I see so many financial advisors who come across as the stereotypical financial advisors to new prospects. If they’re doing seminars/direct mailings, they’re identifying who they are before making personal relationships with prospective clients. I’ve found that absorbing myself into that community is more effective.
By absorbing into the retirement community, the relationship begins as a common friendship, not as an advisor-client situation. It eventually turns into advisor-client, but trust has to be built first on some kind of common ground — whether it be hanging out at their grandchildren’s or children’s soccer games or interacting with them at the mall where many take their morning walks — and then the business relationship can develop. For my business specifically, a lot of my clients are clergy, so there are Christian-based situations in which I interact.
I’ve been a big proponent of not going fishing, but having the fish chase the boat. If you have the fish chase the boat, then you make yourself so attractive to whatever your target market is that they’ll jump in the boat themselves. In a coaching session with Darnyelle A. Jervey, she presented how to work toward an audience of one. Everyone wants an audience, but I’m only looking for an audience of one particular client who is looking for me. This is where absorbing into the community helps, too. As you seek an audience of one and absorb into their retirement thought process you provide an opportunity for them to engage with you.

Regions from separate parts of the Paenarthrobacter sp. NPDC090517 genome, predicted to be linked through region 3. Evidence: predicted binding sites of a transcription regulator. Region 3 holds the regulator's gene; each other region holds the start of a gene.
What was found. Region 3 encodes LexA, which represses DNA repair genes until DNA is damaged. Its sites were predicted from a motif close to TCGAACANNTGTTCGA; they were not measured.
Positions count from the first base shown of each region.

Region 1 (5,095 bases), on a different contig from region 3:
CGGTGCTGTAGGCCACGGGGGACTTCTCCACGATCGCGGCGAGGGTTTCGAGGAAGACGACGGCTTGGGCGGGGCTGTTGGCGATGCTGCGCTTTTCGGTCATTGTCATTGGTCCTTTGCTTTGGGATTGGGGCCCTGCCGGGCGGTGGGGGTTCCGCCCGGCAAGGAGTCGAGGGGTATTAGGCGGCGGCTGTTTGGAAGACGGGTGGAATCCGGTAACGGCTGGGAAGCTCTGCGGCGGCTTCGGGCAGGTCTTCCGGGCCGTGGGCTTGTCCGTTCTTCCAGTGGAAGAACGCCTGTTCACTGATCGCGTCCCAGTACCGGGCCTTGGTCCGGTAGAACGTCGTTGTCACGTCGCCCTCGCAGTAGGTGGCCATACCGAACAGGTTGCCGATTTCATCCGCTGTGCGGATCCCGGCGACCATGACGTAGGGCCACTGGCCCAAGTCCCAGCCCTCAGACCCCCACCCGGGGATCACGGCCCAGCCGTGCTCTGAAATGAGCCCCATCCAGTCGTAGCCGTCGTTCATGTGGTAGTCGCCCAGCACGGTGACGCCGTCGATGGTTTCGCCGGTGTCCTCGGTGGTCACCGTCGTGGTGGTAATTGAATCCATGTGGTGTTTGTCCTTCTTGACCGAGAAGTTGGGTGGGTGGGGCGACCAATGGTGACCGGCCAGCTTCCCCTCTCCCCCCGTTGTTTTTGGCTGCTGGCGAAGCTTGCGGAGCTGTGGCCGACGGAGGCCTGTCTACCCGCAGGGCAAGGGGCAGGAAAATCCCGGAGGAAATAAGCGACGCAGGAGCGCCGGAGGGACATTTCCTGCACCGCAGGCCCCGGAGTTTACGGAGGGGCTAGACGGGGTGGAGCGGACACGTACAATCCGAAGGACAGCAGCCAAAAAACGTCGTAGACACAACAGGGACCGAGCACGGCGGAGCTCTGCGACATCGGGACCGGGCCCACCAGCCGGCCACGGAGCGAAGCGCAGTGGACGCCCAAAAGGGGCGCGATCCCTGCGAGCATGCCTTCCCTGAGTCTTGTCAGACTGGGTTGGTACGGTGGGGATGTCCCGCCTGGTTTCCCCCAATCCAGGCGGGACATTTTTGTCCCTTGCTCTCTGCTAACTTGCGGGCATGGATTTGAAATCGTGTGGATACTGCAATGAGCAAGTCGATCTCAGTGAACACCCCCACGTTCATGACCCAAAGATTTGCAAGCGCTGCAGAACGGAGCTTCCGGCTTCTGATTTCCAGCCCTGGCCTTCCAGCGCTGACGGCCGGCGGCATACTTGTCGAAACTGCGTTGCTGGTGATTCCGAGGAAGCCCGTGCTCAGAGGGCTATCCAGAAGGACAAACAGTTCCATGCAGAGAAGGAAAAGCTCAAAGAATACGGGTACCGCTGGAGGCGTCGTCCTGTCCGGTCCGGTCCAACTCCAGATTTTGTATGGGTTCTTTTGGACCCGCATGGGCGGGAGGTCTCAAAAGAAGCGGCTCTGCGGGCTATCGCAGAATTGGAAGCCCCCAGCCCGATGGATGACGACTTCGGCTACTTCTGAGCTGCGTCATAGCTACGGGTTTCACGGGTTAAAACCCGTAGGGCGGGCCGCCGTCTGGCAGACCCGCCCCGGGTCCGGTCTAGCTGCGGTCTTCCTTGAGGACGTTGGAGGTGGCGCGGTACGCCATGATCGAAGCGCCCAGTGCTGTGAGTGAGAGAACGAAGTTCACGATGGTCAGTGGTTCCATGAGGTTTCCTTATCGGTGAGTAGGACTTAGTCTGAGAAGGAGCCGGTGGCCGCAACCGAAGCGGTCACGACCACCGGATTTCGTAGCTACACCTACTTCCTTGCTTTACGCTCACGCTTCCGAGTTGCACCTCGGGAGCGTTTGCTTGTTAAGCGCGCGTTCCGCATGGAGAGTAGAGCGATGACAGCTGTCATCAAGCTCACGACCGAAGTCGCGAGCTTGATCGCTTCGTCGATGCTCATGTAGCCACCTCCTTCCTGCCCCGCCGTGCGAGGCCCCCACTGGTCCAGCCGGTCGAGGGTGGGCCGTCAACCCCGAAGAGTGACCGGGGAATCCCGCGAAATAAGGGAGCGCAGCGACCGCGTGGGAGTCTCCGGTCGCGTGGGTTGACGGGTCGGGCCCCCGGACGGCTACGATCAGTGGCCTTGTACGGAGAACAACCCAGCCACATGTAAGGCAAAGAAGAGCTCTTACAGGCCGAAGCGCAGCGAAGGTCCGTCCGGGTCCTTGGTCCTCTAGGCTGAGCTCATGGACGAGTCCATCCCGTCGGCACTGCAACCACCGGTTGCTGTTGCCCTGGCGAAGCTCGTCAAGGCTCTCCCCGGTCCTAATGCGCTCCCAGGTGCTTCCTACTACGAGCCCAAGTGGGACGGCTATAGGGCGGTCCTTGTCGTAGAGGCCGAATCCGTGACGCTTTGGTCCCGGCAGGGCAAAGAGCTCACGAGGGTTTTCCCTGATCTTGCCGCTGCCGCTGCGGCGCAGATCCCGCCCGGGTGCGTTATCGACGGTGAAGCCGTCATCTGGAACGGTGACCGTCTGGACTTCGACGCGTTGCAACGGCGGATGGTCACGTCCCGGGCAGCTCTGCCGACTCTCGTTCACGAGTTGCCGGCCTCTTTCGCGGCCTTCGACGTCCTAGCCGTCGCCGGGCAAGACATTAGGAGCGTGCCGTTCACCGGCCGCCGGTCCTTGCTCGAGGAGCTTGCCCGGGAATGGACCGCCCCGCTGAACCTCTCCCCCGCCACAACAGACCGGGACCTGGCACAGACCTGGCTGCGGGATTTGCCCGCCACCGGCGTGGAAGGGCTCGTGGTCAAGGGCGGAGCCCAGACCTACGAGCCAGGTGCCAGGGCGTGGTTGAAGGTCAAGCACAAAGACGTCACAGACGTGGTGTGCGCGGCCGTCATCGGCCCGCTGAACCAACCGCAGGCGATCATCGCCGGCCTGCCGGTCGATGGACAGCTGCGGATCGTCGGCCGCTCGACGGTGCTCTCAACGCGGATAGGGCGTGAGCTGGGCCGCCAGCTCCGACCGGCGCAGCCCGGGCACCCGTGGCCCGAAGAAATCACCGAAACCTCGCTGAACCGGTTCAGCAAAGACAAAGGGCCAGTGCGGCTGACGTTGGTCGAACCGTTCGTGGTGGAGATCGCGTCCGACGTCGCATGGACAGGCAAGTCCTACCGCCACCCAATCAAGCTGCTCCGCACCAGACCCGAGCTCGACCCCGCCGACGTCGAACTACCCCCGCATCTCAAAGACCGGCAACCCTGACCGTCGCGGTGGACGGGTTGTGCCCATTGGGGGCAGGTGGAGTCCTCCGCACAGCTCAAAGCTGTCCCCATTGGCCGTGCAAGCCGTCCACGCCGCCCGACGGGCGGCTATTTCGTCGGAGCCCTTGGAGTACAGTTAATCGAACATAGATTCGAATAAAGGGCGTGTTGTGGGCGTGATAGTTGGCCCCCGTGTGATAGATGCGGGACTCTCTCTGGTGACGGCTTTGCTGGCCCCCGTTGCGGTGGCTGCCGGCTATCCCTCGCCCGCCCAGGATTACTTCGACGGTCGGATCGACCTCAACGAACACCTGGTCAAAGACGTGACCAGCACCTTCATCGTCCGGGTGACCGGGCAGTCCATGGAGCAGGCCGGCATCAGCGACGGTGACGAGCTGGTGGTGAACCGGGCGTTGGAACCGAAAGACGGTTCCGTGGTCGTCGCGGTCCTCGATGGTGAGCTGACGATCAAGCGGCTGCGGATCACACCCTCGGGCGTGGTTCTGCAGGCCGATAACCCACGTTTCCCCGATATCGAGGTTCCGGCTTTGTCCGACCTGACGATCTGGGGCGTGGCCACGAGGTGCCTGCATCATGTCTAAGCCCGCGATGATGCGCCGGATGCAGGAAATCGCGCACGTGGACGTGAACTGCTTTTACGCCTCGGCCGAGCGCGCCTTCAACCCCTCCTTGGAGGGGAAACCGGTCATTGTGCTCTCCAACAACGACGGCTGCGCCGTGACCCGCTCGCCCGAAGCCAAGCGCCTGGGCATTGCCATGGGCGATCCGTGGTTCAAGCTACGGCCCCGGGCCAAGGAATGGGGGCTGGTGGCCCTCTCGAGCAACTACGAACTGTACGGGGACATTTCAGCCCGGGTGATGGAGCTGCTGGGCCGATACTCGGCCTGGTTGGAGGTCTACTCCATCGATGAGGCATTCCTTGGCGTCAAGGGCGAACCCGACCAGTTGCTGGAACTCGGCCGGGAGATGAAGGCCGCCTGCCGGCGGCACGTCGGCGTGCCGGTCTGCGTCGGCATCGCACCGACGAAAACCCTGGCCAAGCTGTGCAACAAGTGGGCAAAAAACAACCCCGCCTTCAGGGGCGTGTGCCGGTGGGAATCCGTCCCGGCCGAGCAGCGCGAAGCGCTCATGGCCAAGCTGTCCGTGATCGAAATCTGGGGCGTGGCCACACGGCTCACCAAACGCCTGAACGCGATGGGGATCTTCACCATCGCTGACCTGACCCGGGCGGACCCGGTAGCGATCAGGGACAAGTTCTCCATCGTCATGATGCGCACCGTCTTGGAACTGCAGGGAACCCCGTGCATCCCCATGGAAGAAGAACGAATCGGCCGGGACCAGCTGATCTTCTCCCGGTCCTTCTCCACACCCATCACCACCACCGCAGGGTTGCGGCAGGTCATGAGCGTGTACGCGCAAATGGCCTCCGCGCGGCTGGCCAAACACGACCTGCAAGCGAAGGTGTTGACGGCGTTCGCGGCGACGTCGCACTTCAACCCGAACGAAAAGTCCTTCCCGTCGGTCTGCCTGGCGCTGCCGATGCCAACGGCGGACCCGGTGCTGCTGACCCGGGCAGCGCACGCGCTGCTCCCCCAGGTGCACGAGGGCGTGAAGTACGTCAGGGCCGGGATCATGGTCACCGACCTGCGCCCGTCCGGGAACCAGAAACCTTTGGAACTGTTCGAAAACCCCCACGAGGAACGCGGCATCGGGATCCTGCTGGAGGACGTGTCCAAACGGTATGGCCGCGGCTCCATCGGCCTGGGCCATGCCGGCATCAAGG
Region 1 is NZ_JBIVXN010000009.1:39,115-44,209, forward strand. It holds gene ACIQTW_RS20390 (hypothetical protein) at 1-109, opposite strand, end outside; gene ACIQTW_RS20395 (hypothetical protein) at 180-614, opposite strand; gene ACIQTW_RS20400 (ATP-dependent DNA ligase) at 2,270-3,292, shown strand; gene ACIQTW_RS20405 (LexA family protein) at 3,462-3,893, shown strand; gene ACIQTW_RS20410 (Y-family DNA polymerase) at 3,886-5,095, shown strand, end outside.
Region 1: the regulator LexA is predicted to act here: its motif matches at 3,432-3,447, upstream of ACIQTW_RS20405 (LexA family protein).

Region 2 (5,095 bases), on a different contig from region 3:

Once you have your clients, it’s important to help them hear you. We’re going through an interesting time in the financial services industry, not only with regulations changing, but also because there is a lot of “noise” out there. You have to filter through that noise so the clients can actually hear you.
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